Thursday, April 07, 2011

Salute Your Jorts - Final Thoughts on the UK Basketball Season

Going into this season, if anyone had told me that UK would make the Final Four, I would have asked them what drugs they were on. A team that lost 5 draft picks from the year before and had arguably their best player sitting on the sidelines this year doesn't seem like a recipe for success. We had a team of 10 guys, 6 of whom actually played with any regularity.

And yet, here we sit in early April asking ourselves why we didn't win the National Championship after a magnificent charge to the Final Four.

Not the outcome most sane people expected. The season had highs and lows. We were awesome at home, and awesomely bad on the road. But by March, we were a pretty good team. And a late season push led us to the SEC tourney championship. On the backs of our three veterans, Miller, Liggins and Harrellson, we managed to win the SEC tourney. Then we made a HUGELY surprising NCAA tourney run, coming in as a WAY under-seeded #4 in the toughest bracket, avenging last year's loss to WVU, then toppling the best team in the country, followed up by taking out a UNC team that narrowly beat us earlier in the year, setting up a rematch with the team that gave us the worst beating of the season, UConn. By this point, expectations had shifted dramatically. This team went from one that most expected to fall by the Sweet 16 to one that most expected to win the title.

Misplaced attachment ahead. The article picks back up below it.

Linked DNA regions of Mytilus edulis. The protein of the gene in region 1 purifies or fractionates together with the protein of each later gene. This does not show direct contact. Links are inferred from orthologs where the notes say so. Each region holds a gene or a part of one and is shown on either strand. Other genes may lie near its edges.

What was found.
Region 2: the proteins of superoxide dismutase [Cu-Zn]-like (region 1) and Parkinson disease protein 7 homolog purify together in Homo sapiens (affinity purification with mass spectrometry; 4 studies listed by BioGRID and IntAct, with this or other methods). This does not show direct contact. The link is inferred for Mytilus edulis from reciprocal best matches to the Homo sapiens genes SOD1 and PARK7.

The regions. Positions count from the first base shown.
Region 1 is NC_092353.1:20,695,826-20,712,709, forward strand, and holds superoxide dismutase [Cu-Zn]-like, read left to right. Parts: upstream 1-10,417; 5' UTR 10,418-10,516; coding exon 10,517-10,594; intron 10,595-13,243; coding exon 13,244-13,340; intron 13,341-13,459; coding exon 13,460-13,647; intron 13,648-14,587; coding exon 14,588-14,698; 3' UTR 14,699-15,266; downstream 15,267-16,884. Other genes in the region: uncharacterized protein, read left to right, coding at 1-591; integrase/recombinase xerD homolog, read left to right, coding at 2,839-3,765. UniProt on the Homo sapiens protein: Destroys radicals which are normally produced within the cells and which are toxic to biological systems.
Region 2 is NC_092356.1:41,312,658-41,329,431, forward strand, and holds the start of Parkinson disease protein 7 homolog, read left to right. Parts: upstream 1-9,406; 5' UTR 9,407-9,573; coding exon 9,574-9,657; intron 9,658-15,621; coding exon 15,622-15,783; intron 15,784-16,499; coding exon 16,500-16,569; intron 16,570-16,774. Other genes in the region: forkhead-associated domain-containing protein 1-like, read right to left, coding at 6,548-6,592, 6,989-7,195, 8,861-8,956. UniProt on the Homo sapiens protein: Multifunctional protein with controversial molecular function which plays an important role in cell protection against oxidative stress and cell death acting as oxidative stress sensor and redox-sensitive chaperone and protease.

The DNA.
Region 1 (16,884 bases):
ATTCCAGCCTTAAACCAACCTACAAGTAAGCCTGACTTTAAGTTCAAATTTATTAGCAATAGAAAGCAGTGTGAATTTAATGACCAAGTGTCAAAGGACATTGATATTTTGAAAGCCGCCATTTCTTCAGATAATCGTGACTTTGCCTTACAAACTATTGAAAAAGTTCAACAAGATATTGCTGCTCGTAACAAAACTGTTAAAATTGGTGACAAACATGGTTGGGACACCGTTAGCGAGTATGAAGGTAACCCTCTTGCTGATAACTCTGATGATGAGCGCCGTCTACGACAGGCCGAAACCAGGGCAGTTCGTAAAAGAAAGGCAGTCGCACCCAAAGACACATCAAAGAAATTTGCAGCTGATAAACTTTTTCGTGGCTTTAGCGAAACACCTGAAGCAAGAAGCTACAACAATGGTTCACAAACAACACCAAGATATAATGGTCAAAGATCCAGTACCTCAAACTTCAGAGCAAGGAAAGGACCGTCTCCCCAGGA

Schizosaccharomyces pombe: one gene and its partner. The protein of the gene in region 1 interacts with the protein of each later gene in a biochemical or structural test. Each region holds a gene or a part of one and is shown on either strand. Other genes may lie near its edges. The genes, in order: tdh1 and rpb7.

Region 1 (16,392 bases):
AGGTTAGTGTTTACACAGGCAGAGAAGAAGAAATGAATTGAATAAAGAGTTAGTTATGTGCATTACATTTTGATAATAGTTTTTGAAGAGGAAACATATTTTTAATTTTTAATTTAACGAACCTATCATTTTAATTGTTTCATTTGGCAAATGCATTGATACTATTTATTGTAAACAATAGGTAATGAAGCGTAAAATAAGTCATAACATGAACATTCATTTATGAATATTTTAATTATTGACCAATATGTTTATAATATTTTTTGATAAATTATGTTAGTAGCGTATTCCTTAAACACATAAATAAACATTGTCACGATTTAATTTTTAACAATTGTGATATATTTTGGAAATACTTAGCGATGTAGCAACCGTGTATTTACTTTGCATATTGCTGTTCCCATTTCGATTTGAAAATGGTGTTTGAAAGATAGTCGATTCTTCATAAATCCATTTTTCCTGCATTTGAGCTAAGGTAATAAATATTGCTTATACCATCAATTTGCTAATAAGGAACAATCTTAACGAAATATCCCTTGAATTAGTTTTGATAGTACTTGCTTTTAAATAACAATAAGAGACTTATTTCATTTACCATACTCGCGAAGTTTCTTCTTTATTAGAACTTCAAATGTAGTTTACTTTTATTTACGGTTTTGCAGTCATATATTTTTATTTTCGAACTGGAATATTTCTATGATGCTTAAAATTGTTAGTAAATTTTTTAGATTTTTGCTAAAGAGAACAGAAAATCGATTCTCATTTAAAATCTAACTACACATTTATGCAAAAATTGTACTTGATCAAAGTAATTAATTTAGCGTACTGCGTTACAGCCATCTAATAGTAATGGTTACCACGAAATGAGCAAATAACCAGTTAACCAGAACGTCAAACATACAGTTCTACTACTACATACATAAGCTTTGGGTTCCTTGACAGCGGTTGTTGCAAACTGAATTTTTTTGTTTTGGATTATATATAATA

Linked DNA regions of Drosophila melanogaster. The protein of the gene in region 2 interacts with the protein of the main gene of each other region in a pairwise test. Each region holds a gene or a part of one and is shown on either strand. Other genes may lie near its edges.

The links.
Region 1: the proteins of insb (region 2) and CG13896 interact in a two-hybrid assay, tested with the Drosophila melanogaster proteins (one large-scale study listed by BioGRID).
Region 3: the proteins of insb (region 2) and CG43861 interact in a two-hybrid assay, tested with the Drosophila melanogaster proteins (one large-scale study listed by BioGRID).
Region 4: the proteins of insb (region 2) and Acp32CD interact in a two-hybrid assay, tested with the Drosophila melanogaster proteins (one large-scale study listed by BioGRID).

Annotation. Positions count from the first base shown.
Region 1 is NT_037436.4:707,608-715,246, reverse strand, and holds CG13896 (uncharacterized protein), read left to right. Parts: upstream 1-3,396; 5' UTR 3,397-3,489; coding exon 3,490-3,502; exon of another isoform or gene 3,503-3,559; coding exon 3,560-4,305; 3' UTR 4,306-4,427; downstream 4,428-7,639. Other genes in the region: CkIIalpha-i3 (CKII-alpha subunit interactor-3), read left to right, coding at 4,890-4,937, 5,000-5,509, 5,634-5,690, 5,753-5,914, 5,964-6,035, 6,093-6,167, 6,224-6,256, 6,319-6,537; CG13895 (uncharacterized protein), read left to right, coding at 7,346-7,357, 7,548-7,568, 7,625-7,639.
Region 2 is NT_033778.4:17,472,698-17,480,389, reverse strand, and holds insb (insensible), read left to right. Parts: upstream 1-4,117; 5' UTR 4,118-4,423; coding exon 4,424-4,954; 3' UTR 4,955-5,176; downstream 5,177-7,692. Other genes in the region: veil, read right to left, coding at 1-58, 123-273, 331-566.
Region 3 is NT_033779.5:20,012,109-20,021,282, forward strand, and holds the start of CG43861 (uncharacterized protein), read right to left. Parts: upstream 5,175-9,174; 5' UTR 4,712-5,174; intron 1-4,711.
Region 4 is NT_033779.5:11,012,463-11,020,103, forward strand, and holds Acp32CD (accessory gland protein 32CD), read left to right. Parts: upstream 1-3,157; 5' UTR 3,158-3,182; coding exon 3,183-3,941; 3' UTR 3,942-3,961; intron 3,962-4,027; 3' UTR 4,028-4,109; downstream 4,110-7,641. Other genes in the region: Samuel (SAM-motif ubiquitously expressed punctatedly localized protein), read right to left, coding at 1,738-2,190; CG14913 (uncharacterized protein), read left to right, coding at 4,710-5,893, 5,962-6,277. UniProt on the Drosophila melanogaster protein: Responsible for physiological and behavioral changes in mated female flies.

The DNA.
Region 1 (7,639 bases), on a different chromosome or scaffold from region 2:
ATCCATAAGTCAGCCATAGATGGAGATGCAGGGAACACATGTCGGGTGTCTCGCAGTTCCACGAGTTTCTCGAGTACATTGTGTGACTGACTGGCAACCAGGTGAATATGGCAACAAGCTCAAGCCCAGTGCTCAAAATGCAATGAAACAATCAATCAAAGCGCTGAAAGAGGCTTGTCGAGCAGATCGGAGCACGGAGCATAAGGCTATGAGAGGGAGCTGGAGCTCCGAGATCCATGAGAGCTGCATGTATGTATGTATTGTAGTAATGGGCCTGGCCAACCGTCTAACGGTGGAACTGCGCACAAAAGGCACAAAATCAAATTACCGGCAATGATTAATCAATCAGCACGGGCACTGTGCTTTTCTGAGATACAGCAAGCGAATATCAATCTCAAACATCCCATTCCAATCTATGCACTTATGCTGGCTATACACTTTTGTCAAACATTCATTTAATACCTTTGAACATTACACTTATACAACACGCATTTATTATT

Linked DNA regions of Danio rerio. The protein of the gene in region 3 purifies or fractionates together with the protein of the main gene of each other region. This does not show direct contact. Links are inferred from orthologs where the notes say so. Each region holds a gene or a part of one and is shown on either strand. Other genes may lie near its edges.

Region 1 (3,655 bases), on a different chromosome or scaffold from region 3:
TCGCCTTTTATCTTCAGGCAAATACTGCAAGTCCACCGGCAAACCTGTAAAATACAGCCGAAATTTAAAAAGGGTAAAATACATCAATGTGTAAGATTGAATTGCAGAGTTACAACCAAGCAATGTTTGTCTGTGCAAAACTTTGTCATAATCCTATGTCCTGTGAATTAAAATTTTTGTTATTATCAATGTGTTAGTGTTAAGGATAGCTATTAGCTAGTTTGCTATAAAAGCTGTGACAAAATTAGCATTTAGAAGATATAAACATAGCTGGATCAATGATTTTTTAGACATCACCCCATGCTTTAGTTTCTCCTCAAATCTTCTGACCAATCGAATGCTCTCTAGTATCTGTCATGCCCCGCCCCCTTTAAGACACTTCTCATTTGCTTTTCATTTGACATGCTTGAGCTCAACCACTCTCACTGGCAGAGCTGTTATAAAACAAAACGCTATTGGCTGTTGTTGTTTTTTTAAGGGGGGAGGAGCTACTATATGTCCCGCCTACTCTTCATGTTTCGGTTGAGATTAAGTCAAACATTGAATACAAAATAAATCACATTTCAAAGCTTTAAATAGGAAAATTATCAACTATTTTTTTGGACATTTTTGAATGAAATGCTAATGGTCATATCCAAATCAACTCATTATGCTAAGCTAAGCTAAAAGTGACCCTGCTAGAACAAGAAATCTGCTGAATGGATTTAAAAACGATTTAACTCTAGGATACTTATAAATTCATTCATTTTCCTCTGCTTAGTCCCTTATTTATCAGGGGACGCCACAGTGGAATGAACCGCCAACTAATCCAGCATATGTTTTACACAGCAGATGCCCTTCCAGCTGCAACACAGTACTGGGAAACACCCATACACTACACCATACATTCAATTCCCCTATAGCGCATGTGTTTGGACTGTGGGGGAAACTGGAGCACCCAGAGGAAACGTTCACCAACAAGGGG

Doomed by a terrible shooting night, both from the field and from the free throw line (gee... sound familiar?), UK fell to eventual champ UConn (and destroying what would likely be the only opportunity for my team to face my wife's alma mater, Butler, and inciting unprecedented levels of trash talking in our house), crushing the Big Blue Nation's dreams of hanging banner #8 for at least another year.

This team of avengers was full of amazing stories, and this already long post doesn't have the time/patience to detail them all, but given the title, we have to point out the transformation of Joshua "Jorts" Harrellson from also-ran who almost got kicked off the team to the glass cleaning, giant slaying, throwing balls through fools' chest, heart and soul of this program.

This transformation started with twitter, of all things. After a dominating performance in the Blue White game, Jorts was looking for a pat on the back from Cal (and a well deserved pat, IMO) that never came. Instead, he was banned from twitter and sentenced to crazy amounts of conditioning.

That punishment led us to the Final Four. Dropping pounds and getting in crazy shape allowed Josh to dominate lesser men in the paint and more than hold his own against better competition. It brought us the Denim-Drive offense, seeing him take guys off the dribble and work a BEAUTIFUL pick n' roll. He went from a guy who we could count on to clean the glass to a legit scoring option.

His underdog story struck a chord in the Bluegrass, resonating with a state that is an underdog itself, especially in the sports world. Kentucky is a special place. Our passion for the Wildcats comes from many places, but I believe our devotion, pride and support comes in large part because it is really the primary thing we have of which we can be excessively proud. We LOVE our Wildcats, and the success they have found. It's a program that doesn't settle for mediocrity. We don't hang participation banners. We hang Final Four and Championship banners. We are crazy. My wife, bless her heart, is from Tennessee, and despite my best efforts to teach and explain, is still perplexed by the rabid following of the millions of UK fans.